All at sea?Why not dive into our FAQ's or drop us a line!
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If you have a question you'd like to pose, please email in the contact form below and we'll be sure to answer you, you never know it may even form part of this, soon to be, wealth of knowledge!
Yes, we assess buildings and structures from all eras, but we have extensive experience in building conservation which will undoubtedly help your project. Read more here
Yes, we provide guidance and specifications to ensure materials are appropriate and sympathetic for your project. Read more here
Damp walls could be caused by one or several of the following issues;
- moisture penetrating via defective masonry, pointing or render
- blocked or leaking gutters and rainwater pipes
- blocked or broken drains
- high external ground levels
- rising damp
- salt contamination
It is essential to correctly identify the source of moisture because the remedies can be very different; with some no cost or low cost solutions, while other solutions can be more involved and therefore costly.
Yes, but it is nowhere near as common as reported, with the dampness usually caused by other sources of moisture.
Penetrating dampness and even condensation are often misdiagnosed as rising damp, which can lead to quotes for unnecessary, inappropriate and expensive remedial works.
Yes… and no!
Gravimetric testing described in BRE Digest 245, is currently the most reliable test for investigating the source(s) of dampness in walls. However, it is quiet destructive (often prohibitively destructive), and is time consuming, requires laboratory equipment and skilled analysis, which can become costly.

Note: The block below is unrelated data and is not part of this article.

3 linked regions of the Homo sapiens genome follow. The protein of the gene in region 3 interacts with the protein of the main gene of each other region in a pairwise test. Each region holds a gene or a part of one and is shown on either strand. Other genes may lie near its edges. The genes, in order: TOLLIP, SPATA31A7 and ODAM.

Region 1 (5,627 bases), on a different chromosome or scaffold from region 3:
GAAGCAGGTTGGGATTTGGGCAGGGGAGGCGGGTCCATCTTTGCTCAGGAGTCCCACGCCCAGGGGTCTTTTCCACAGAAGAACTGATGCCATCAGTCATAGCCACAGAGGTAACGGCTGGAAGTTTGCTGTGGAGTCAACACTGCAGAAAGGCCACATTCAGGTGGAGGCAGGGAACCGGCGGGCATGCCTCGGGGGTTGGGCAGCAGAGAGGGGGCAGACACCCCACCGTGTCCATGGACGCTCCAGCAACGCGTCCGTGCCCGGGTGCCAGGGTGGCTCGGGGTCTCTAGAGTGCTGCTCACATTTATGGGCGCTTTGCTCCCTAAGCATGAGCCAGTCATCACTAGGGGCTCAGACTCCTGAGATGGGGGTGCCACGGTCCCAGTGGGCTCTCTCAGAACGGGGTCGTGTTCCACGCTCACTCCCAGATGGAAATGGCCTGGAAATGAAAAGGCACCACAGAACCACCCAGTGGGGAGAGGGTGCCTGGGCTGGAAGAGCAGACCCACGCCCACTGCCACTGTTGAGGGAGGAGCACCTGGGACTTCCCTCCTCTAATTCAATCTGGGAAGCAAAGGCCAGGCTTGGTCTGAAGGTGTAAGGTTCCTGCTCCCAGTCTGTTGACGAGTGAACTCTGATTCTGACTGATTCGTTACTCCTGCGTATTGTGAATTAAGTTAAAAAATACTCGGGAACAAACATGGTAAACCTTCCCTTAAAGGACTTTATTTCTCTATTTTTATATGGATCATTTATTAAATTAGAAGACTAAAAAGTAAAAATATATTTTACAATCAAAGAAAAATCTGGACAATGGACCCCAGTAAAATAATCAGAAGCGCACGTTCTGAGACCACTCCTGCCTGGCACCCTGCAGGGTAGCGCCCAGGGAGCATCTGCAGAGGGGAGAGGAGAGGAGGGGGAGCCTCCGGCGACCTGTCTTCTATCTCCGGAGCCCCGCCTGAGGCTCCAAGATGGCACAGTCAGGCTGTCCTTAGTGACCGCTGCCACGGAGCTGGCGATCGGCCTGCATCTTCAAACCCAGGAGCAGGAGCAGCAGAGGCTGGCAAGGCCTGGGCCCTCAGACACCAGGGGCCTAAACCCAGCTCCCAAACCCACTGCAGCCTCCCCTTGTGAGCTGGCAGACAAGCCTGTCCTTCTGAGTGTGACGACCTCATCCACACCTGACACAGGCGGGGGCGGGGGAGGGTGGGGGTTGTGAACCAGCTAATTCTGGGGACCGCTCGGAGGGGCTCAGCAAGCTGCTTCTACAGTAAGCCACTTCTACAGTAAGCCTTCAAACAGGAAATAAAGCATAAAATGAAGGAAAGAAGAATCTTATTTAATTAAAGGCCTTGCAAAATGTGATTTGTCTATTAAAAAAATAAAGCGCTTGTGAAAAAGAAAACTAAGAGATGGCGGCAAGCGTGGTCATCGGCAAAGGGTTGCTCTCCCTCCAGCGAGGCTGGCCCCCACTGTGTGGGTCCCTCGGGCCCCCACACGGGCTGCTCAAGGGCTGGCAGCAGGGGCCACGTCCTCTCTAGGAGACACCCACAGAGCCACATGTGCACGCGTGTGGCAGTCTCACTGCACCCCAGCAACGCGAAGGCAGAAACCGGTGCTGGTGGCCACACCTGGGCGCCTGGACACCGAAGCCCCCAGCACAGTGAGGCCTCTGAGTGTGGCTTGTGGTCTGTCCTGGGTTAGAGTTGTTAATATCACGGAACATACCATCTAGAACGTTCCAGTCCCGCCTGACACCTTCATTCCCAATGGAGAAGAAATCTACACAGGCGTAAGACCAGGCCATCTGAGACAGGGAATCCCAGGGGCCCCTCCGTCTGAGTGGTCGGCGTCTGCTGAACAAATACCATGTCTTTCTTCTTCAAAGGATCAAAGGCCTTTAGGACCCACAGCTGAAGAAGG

While these tests are essential for contractor disputes and for litigation purposes, the damage to decorations, plaster and associate costs will often prove unacceptable to many clients.
As large percentage of damp surveys are undertaken as a consequence of concerns raised during a building survey undertaken when a property is put up for sale; it is no surprise that the vendors aren’t usually that keen to agree to such damage and disruption at a time when they have just ‘refreshed’ decorations etc to make the house look at its best.
As an alternative, ‘surveyors’ most commonly use electrical moisture meters to assess dampness, with operators studying the patterns and distribution of readings which can give an indication of the source of dampness.
However, these meters are not designed to quantify the dampness of wall plaster or that of the underlaying masonry; instead, they are actually specifically calibrated to measure the moisture content of timber…
Therefore the ‘test’ is completely reliant on the operator interpreting the moisture profiles correctly… any misinterpretation of these readings could lead to a variety of damp issues being misdiagnosed as rising damp, or, damp being proclaimed when the walls are actually dry!
We advise that you really should not be accepting quotes for remedial works costing many hundreds or even thousands of pounds, based on the interpretation of readings from an electrical moisture meter… the ‘free’ or low cost surveys have to be paid for by somebody… don’t let it be you!
Proceed with care!!
FAQ's Dry Rot
The cost of controlling dry rot will depend on many variables including, how far it has spread, the cost of replacing the materials it has damaged, and importantly, the cost of rectifying the causes that lead to the outbreak, and… if the outbreak is active or dead
The short answer is, from several hundred£ to tens of thousands£.